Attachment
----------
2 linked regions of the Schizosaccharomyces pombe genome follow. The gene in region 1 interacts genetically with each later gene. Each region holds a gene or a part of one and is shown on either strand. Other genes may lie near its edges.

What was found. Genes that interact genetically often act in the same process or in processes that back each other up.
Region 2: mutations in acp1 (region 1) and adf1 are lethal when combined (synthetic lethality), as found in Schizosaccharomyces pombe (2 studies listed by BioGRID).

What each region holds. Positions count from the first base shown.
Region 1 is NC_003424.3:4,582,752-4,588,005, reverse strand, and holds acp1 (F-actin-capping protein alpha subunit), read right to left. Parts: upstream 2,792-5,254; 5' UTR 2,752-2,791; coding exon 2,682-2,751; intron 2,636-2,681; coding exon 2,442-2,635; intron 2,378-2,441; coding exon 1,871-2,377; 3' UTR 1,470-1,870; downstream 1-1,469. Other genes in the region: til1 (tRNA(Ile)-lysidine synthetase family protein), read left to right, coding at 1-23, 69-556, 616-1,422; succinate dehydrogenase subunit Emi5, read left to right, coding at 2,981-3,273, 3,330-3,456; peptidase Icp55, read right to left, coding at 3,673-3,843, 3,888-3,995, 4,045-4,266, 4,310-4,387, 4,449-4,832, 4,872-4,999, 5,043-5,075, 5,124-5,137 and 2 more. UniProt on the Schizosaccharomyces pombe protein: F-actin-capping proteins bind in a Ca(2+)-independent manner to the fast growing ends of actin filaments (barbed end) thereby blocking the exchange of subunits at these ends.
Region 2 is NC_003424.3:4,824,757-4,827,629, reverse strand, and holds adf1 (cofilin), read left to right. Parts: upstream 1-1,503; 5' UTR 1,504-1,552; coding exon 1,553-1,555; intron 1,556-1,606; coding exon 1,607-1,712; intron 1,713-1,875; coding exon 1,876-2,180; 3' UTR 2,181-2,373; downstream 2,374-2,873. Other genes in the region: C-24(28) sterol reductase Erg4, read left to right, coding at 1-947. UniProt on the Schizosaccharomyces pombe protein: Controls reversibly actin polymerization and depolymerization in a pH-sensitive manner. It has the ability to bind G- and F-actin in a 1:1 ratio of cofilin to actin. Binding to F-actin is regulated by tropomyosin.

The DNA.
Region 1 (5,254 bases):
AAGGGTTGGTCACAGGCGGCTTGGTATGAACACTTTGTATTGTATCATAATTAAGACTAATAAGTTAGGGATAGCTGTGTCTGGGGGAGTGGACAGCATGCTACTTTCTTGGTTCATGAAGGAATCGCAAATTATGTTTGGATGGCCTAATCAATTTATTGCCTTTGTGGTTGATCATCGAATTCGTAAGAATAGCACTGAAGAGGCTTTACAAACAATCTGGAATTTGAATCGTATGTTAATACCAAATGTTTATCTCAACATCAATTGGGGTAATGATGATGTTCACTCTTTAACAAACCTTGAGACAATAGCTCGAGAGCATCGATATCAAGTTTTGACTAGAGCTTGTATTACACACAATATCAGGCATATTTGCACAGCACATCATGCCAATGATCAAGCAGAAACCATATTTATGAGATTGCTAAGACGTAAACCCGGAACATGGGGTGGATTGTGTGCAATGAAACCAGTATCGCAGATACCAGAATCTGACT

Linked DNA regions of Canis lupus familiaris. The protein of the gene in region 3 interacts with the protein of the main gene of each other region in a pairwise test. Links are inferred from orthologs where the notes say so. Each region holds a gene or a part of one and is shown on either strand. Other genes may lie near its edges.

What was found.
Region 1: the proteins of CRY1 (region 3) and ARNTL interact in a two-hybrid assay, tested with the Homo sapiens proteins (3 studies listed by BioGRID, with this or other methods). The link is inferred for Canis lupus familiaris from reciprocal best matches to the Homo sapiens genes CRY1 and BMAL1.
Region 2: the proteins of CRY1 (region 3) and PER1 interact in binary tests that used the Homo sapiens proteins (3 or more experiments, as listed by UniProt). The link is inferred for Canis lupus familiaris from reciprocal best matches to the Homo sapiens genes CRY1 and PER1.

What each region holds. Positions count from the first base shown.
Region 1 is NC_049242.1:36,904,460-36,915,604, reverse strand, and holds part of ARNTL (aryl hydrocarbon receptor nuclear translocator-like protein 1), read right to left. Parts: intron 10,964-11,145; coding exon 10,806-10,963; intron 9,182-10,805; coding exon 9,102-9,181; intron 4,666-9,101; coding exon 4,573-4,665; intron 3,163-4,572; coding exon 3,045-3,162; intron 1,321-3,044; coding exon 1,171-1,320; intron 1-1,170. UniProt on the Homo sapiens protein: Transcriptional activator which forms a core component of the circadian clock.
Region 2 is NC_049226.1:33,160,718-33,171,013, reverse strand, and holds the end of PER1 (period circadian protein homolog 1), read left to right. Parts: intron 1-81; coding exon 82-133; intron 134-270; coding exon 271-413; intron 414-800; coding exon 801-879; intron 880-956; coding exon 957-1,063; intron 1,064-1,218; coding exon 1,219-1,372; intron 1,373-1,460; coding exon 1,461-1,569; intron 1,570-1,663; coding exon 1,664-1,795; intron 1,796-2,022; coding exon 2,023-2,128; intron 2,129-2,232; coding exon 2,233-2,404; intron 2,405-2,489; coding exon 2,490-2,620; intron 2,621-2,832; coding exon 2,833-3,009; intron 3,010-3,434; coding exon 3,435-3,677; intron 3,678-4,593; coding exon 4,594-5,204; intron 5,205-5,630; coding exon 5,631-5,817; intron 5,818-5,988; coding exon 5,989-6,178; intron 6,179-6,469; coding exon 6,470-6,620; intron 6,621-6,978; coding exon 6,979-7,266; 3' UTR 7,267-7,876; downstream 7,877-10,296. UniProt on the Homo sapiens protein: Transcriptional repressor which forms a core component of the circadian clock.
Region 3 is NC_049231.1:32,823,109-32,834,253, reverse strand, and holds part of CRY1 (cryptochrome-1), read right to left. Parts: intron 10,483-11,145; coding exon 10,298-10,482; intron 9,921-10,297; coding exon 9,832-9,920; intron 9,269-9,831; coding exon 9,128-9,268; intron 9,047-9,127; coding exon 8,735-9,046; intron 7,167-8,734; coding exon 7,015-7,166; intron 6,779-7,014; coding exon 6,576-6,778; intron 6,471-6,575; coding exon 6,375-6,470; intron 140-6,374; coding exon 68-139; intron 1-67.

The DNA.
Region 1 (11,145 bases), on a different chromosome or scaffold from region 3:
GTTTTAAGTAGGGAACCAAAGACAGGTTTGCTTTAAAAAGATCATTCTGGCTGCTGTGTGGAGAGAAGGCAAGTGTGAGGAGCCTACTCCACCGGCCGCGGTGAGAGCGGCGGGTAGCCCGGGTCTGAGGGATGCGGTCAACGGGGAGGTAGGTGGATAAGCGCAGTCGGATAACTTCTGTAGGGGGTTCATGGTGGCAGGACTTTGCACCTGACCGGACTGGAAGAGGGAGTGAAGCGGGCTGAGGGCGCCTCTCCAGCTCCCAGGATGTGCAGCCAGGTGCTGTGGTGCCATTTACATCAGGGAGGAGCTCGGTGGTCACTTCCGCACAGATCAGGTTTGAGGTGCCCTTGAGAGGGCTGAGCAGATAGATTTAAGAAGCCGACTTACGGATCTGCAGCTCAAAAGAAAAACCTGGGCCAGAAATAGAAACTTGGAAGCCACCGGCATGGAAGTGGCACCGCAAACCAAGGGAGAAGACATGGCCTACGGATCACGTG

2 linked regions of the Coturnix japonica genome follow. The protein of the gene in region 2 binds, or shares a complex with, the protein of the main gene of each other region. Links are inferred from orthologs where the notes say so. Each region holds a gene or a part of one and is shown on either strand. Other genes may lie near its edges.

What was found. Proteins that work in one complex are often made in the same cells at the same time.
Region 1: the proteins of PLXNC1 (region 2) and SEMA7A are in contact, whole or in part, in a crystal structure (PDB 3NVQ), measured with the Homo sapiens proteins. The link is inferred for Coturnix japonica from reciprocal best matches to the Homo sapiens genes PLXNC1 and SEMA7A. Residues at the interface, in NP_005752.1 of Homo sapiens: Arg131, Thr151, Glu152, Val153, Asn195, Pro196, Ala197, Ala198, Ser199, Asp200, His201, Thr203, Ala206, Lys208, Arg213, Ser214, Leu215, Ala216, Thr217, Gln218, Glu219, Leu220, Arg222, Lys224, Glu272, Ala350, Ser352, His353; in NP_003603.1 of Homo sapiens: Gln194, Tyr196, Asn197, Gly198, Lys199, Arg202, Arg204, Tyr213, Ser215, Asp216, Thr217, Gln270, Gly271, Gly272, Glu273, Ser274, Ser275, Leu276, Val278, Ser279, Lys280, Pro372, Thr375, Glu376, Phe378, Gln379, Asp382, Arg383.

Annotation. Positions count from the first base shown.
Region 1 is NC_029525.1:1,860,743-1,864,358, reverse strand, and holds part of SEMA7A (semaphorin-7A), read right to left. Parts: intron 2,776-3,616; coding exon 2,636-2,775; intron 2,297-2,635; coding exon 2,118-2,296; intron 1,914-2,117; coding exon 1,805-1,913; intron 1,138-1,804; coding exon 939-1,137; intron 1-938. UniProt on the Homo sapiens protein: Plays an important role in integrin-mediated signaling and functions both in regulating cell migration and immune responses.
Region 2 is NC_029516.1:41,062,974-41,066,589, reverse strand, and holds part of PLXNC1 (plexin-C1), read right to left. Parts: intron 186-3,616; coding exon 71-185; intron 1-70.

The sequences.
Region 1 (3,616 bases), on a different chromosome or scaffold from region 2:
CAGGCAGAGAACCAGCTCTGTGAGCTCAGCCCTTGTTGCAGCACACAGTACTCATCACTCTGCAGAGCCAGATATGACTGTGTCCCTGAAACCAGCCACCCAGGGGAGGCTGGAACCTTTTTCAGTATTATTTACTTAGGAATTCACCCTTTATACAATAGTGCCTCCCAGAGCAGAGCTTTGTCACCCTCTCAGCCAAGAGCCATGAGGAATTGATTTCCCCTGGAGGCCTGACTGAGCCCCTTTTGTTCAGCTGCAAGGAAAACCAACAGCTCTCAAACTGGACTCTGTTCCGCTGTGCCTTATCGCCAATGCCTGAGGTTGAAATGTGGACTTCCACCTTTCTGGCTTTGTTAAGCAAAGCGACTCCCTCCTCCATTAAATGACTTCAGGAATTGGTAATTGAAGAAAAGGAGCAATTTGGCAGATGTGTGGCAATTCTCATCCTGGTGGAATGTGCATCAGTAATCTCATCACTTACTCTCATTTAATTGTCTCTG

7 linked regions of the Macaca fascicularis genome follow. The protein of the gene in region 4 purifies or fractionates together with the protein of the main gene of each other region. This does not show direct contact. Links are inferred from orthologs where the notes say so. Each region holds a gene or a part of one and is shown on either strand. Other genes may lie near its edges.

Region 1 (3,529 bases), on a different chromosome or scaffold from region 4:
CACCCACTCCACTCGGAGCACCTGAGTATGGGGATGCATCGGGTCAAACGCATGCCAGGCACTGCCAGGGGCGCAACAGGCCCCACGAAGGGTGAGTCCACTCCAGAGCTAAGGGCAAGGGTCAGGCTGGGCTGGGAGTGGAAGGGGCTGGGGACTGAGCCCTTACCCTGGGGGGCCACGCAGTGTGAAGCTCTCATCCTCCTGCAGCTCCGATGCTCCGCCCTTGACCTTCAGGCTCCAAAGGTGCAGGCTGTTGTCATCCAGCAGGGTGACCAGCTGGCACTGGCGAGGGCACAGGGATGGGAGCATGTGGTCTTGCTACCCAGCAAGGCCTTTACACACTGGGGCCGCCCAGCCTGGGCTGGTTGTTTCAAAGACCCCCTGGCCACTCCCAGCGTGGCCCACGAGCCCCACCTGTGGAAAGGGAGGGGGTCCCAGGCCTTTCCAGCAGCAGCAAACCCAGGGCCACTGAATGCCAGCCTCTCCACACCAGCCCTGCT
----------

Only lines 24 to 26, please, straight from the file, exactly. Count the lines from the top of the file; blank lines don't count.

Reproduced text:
Annotation. Positions count from the first base shown.
Region 1 is NC_029525.1:1,860,743-1,864,358, reverse strand, and holds part of SEMA7A (semaphorin-7A), read right to left. Parts: intron 2,776-3,616; coding exon 2,636-2,775; intron 2,297-2,635; coding exon 2,118-2,296; intron 1,914-2,117; coding exon 1,805-1,913; intron 1,138-1,804; coding exon 939-1,137; intron 1-938. UniProt on the Homo sapiens protein: Plays an important role in integrin-mediated signaling and functions both in regulating cell migration and immune responses.
Region 2 is NC_029516.1:41,062,974-41,066,589, reverse strand, and holds part of PLXNC1 (plexin-C1), read right to left. Parts: intron 186-3,616; coding exon 71-185; intron 1-70.